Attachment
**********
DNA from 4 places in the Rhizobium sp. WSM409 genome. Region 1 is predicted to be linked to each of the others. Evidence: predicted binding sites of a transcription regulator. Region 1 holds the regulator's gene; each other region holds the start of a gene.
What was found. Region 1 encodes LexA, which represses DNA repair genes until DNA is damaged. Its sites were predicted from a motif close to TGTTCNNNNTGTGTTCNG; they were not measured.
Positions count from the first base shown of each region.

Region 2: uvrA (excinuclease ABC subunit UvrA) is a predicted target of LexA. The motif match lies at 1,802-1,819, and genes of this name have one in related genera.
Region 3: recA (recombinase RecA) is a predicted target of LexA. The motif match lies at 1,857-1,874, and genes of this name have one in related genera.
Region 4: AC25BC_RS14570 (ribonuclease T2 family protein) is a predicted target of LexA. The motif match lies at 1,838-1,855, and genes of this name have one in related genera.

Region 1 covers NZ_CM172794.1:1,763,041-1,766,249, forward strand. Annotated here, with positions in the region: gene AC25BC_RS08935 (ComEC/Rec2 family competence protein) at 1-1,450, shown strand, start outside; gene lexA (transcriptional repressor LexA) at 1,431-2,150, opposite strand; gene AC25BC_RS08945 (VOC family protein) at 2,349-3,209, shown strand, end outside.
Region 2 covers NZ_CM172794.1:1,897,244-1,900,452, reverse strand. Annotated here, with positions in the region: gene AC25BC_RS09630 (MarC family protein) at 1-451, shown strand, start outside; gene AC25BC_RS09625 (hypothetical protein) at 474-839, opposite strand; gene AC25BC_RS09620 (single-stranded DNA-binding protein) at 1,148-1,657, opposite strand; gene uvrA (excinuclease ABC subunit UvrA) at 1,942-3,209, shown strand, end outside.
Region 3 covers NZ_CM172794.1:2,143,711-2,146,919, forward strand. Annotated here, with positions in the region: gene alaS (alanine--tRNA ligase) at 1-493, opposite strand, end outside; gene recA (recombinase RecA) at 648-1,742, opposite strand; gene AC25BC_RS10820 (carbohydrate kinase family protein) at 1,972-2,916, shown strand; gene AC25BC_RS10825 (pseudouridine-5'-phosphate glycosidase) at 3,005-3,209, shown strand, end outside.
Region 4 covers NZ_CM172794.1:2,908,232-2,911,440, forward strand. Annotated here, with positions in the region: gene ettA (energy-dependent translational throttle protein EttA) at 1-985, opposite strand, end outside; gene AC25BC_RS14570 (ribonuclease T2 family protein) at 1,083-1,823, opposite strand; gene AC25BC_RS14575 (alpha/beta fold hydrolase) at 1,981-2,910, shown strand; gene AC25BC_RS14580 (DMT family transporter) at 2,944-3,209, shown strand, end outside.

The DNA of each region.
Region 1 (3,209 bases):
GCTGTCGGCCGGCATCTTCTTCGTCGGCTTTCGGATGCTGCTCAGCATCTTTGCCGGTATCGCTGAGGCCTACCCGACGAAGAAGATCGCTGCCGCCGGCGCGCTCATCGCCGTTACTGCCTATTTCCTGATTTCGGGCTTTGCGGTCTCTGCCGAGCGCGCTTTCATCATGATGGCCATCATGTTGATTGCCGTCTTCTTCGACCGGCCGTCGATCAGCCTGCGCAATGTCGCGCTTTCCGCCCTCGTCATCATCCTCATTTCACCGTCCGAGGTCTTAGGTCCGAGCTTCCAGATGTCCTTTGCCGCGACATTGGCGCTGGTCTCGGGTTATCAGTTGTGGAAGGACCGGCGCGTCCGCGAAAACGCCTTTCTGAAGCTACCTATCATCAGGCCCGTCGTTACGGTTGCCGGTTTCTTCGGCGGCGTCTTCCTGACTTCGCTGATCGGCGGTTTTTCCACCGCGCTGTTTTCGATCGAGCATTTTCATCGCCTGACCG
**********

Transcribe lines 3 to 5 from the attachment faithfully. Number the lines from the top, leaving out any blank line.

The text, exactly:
Positions count from the first base shown of each region.

Region 2: uvrA (excinuclease ABC subunit UvrA) is a predicted target of LexA. The motif match lies at 1,802-1,819, and genes of this name have one in related genera.
Region 3: recA (recombinase RecA) is a predicted target of LexA. The motif match lies at 1,857-1,874, and genes of this name have one in related genera.